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OpenLearn Live: 8th January 2016

Updated Friday, 8th January 2016

Completing our look back at 2015 on OpenLearn Live - and exploring the world of Blade Runner. It's free learning through the day.

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OpenLearn Live makes sense of the world of free learning. Or at least we try to. This page will be updated across the day.

Yesterday, we heard about how the virgin's disease was cured, and what lucid dreamers might tell us about all our minds.

See the complete collection of OpenLearn Live

Today's posts

Iran and Saudi Arabia

The Middle East has started 2016 in a way no less disturbing than the way it ended 2015, but has added a new element of jeopardy to the mix, as Iranian-Saudi Arabian relations have taken several steps backwards. What's happening? Edward Wastnidge shares his perspective in Society Matters:

The execution of the Saudi Shiite cleric Nimr al-Nimr on January 2, however, has brought the mutual mistrust that plagues relations between these two states fully into the open. This crisis will clearly have a major impact on the various regional conflicts that Iran and Saudi Arabia are embroiled in – but with the sanctions imposed before the nuclear dealpossibly about to be lifted , it also speaks volumes about Iran’s rapidly improving diplomatic position.

Read the full article: Saudia Arabia is paying the price for Iran's rehabilitation

On BBC Radio 4 and iPlayer: More Or Less

Great news - our long-running partnership with BBC Radio 4's More Or Less is continuing, and there's a new series starting today. (You can hear it in a couple of minutes on the radio, and then it'll be on iPlayer for at least a year afterwards.

See more about the series

Blade Runner

Today is another one of what seems like an increasing number of days where we've caught up with the futures of science fiction:

To mark the day, here's a couple of pieces on the movie. First - what does Blade Runner have to tell us about town planning? More than you might think...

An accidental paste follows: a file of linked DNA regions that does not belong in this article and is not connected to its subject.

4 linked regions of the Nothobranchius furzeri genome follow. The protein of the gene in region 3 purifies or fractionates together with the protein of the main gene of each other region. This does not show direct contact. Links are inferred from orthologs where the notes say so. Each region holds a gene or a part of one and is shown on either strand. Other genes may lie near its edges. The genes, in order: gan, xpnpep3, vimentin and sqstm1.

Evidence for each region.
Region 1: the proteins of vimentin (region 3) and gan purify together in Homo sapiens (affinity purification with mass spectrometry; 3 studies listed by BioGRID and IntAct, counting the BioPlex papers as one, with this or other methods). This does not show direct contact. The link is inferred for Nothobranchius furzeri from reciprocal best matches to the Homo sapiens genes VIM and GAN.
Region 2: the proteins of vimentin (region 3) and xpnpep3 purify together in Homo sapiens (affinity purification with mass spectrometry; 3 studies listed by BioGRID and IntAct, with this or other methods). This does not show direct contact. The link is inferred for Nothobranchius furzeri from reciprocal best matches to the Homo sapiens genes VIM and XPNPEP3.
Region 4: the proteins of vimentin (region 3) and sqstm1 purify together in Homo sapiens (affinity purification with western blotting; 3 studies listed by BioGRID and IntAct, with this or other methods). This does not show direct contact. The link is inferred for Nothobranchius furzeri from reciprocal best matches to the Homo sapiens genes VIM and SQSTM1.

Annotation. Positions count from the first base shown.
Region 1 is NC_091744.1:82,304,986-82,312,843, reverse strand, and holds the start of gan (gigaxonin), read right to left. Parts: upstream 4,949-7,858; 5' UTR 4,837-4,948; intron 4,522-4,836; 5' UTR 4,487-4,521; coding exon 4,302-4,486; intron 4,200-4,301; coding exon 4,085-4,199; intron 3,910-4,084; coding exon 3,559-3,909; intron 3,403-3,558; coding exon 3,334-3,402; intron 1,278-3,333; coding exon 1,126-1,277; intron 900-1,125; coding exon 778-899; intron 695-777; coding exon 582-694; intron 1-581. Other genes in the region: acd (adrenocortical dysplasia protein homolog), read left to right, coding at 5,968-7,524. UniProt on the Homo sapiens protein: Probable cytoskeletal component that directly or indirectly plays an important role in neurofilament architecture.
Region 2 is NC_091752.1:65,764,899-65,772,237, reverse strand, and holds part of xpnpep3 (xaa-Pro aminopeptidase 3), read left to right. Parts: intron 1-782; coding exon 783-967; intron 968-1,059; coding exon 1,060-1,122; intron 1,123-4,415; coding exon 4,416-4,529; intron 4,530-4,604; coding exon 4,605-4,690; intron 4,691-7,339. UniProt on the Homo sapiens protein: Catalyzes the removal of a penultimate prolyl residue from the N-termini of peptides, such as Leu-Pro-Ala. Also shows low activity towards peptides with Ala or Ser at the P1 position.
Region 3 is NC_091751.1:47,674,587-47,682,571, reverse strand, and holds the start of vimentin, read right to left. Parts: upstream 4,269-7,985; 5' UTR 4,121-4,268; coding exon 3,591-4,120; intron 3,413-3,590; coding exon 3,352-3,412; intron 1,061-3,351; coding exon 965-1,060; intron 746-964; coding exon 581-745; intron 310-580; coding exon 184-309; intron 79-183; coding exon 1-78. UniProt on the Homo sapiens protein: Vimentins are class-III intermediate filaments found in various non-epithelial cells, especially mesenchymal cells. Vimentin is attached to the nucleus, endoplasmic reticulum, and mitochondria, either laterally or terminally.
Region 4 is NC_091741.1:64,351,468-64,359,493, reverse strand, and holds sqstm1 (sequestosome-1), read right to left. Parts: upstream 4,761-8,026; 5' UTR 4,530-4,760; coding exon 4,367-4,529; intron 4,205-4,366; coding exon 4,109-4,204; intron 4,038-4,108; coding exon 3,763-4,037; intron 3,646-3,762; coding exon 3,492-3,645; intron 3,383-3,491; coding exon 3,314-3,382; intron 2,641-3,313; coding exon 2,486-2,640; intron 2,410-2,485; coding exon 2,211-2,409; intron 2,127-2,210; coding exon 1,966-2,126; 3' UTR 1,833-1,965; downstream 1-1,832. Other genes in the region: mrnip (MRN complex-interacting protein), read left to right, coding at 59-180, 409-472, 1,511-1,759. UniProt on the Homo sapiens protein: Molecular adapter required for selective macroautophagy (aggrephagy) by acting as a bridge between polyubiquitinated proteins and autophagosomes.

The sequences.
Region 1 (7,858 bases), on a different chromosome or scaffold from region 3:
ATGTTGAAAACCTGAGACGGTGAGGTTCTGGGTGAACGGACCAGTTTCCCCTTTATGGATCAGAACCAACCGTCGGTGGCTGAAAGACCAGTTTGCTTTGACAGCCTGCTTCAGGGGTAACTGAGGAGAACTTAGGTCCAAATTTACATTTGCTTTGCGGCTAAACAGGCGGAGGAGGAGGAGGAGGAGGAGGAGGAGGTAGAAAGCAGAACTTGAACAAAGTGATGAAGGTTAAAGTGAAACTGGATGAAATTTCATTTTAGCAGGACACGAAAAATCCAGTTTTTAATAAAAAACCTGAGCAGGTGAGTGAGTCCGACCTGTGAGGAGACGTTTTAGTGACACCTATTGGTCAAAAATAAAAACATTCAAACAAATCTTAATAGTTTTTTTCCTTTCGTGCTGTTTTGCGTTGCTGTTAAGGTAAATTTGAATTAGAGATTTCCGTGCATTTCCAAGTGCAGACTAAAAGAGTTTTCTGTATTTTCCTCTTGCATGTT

Blade Runner offers a profound, and in many ways alarming, vision of the city of the future. Scott, who directed the film in the context of discussions about post-industrial society, used industrialist imagery to convey the city as an enormous machine. The replicants  central to the film’s plot, the metal and glass exteriors of the city, and the constant presence of smoke and pollution reaffirm the exaggerated industrial qualities of the film’s Los Angeles. Furthermore, the only animals in the film are fake, signaling a heightened dichotomy between the built and natural environments.

Read the full article Urbanism in Blade Runner

More broadly, how does the "science" in this part of sci-fi stand up? 

Set in 2019 in Los Angeles, cutting-edge genetic engineering and bionic technology (or at least what was considered cutting edge in the 80s) is shown to have advanced to the point at which synthetic humanoid beings, called Replicants, are produced. These humanoids are synthesised by the Tyrell Corporation, whose motto is “more human than human”.

The film explores the relationship between humans and Replicants – in particular the need to “retire” rogue Replicants – raising questions about artificial life and where the boundaries of what we consider ethical and human lie. In this way, it provides the perfect catalyst for ideas about emerging biotechnology and its wider philosophical implications.

Read the full article Blade Runner: What's the balance between science and fiction?

Best of 2015: Miscellany

This week, we're using our start-up segment to collapse the universe in on itself, and highlight some of the other themes that you might have missed during the last year. We've already looked back at people and places, so today, we're picking three of our other start-up themes from everything else.

An engine start button Creative commons image Icon Mark Walker under Creative Commons BY-SA 4.0 license

One of our first big themes was parks - from the smallest, to the largest.

If parks was a bit much to handle, maybe a week of fascinating trees might be more suitable?





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